I want this to be recognized for what it is: abuse. Awareness needs to happen! These children should not be allowed to remain in these environments. Child protective services would step in if a child is being physically or sexually abused, but mental abuse? Undetectable. Insidious. Tragic. I know a child right now that is living this, yet what can be done? There’s no proof, no basis. A completely silent epidemic HG! Beyond frustrating! Where does it end?

    1. NarcAngel says:

      It begins with the non-narcissistic parent leaving.

      1. MB says:

        Unfortunately, this is a single parent family for the time being, anyway. And when it’s the mother that is the narcissist, it adds another layer. Fathers wanting custody much less being given custody is a challenge. It’s so sad.

      2. Petals says:


        But I don’t have one of those! Nooo!!

        1. NarcAngel says:

          Petals and MB

          I just meant in the situations where that is possible.

        2. MB says:

          I wondered if you had children, but was pretty sure of the answer. Ha! Since I read your letter, I’ve gone back and read some of the older comments. I’m intrigued by you. Seeing your comments and reading your letter has given me a perspective I haven’t seen before. So interesting from a female perspective.

          Your disdain for the Empaths is palpable! Not that everybody must have label, but are you a Super Empath or a Greater or something else? If you don’t want to answer, I understand. I’m just curious.

  7. W says:

    Holy fuckballs.

    That was good.

    1. Petals says:

      Thank you!

      1. MB says:

        From your letter, I got the impression that you have become a narcissist or at least developed some highly narcissistic traits as a result of this abuse. Did I misinterpret?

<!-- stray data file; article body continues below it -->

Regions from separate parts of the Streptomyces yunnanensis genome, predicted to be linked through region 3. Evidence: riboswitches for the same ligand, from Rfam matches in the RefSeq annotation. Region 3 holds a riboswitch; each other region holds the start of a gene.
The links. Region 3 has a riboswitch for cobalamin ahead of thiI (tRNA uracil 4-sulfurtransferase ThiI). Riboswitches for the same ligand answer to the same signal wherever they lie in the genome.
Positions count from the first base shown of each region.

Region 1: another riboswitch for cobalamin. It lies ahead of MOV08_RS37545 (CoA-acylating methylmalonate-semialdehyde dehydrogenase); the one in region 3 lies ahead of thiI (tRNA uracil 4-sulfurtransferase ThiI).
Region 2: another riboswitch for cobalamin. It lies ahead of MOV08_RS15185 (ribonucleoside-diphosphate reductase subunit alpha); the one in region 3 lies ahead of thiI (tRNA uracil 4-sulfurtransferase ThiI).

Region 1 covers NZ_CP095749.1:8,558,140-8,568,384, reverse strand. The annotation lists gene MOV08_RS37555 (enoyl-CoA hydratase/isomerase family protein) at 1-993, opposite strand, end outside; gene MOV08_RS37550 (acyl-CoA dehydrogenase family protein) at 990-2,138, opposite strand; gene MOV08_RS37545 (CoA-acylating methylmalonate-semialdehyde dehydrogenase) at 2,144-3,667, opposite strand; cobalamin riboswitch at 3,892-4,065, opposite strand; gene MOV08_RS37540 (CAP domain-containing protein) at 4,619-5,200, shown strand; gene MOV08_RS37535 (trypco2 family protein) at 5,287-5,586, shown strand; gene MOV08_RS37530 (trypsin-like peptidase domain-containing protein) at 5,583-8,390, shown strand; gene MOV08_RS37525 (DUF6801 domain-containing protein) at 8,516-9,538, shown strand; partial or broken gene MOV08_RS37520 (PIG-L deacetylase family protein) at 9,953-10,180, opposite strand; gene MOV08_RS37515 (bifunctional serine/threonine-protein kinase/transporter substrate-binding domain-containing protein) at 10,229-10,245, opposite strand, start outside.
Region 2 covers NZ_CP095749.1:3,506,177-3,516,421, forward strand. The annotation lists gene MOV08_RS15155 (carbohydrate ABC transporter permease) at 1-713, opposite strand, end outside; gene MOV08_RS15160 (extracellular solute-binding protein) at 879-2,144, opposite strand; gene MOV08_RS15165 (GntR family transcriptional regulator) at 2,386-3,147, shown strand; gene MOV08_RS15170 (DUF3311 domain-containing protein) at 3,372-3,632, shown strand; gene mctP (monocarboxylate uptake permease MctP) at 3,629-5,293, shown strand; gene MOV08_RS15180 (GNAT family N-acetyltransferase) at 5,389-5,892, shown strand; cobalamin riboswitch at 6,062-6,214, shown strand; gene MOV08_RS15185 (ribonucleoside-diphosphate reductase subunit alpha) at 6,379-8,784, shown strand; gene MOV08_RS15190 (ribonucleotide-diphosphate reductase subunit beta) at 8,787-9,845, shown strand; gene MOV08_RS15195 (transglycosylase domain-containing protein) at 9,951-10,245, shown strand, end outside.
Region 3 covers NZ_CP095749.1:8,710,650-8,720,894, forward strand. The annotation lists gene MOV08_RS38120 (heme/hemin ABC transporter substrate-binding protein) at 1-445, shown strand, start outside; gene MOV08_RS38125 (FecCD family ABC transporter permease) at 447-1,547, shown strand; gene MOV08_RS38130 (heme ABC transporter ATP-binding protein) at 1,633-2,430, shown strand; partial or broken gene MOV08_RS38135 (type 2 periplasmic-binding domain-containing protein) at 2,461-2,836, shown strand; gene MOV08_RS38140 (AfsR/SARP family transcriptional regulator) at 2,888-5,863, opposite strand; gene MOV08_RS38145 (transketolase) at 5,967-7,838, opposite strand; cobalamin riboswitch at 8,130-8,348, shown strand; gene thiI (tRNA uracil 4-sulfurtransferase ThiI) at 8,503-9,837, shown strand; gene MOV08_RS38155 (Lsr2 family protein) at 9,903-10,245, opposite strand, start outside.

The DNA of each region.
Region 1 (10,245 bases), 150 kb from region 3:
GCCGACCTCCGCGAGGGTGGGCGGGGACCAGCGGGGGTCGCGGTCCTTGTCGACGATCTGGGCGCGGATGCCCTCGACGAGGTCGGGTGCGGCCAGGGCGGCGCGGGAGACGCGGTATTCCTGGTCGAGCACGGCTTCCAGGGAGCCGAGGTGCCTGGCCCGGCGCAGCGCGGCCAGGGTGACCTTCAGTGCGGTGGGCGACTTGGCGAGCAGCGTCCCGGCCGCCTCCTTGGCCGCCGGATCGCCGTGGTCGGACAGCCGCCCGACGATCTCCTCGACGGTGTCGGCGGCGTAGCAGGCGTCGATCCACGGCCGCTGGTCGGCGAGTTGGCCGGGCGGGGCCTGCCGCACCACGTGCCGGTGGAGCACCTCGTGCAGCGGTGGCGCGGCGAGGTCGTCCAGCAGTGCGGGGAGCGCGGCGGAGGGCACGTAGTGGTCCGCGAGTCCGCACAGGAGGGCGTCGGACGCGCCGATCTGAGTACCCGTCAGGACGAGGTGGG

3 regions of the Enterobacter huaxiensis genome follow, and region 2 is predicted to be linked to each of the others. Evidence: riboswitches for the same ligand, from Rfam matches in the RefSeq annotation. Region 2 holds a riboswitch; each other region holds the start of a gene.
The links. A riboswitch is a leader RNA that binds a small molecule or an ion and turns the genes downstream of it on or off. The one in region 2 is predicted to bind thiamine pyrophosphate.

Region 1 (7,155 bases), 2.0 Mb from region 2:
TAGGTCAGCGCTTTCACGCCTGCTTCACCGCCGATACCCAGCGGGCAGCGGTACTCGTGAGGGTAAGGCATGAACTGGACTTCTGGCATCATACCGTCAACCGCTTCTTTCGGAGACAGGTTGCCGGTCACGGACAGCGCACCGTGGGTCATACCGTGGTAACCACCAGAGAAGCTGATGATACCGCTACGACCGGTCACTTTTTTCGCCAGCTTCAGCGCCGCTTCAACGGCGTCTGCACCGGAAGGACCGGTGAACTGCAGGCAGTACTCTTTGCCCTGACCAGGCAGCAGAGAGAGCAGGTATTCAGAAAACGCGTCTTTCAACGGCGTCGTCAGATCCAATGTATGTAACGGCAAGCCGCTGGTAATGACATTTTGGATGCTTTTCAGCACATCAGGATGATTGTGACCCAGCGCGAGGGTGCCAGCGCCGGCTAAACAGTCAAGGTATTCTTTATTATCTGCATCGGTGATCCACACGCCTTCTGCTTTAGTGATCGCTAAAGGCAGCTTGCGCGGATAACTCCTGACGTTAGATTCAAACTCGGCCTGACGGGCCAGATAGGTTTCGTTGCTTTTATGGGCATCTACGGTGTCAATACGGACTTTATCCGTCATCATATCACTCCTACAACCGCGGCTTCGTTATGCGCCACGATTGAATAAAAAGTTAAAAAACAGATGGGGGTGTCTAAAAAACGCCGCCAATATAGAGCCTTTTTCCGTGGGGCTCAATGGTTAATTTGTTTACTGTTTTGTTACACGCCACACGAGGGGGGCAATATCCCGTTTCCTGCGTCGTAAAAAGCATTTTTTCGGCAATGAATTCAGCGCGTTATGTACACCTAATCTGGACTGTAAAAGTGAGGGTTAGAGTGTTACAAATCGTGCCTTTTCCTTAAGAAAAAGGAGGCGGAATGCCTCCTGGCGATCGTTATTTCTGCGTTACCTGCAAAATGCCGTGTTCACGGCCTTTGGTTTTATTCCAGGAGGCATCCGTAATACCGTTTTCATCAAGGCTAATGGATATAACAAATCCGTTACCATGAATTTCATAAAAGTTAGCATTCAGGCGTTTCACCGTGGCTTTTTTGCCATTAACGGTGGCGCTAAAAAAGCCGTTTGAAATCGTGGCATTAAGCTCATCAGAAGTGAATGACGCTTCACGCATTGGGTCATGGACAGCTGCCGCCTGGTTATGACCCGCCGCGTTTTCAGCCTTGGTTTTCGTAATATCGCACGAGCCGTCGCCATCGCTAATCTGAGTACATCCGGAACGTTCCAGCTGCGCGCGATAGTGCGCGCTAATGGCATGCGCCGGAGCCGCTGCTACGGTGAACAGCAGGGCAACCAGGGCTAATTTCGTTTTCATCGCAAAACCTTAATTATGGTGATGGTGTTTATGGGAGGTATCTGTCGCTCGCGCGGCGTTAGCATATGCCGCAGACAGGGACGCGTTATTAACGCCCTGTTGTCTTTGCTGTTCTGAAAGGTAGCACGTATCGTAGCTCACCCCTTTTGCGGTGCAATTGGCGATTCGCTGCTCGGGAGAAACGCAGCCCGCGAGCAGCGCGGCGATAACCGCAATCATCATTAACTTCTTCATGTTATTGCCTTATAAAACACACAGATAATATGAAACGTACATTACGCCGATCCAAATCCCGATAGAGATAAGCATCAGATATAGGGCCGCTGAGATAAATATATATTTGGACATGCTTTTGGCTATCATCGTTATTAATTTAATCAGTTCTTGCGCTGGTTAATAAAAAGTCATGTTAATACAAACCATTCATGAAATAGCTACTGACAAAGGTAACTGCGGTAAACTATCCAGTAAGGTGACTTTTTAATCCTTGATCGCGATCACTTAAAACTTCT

2. Petal says:


        You did not.

  8. Dana says:

    Well, that was decidedly unsettling.

    I have a niece and nephew whose mother is a narcissist, I believe. My brother shares 50/50 custody with her, and she is taking him to court in August to go back to having primary custody.

    The kids want to live with my brother, but the last time they were to go before the judge, my ex sister-in-law manipulated them into feeling guilty, and it was settled out of court to share custody. Actually my niece was old enough last time, but my nephew was not (to go before the judge). In August, they can both go before the judge, if they can stay strong enough against her tears and whatever else is thrown at them. Unfortunately, the court date falls on her week to have them. I referred my brother to the technique you discussed in GOSO on January 30th about dealing with emotional thinking.

    My family always worries that my niece and nephew may become narcissistic themselves, but I see no evidence of it. For instance, my niece loved acting like a mother to her younger brother when he was little, and it bothers my nephew when my niece is manipulated by their mother.

    I assume that they would already be narcissists if they were going to be? What kind of behavior would they exhibit? My niece is 12 and my nephew is 11. Also, any other recommendations related to helping them stay the course and telling the judge what they want to say?

    1. Petal says:


      Umm…are you asking HG or me?

      1. Dana says:

        Oh…sorry! Petal, your insight would be great! I am new to the site…

      2. Petals says:


        Your niece and nephew, from how you’ve briefly described them, sound like they’re displaying empathetic traits. At 11 or 12, if they were in danger of developing that way, they would likely be displaying signs of narcissism already instead, though they would perhaps not be full-blown narcissists yet.

        You’ve almost certainly seen children who are showing signs of narcissism. The school bully, the cliquey “mean girls,” the kid who is an angel within the earshot of adults but entirely different alone or with those weaker than him/her are a few common examples of children with strong narcissistic traits (most of whom will become narcissists as adults if there is no intervention). Lying (most kids will lie occasionally, but frequent lying is a sign), cheating, a lack of genuine empathy for others, and obsession with and exaggeration of achievements are a few traits a child with narcissistic traits may show.

        If you didn’t recognize anything at all in the letter above as familiar in regards to your nephew or niece, they’re probably okay.

        And if you want HG to answer something, it’s best to address it to him specifically. 🙂 Like how I’m addressing this message to you.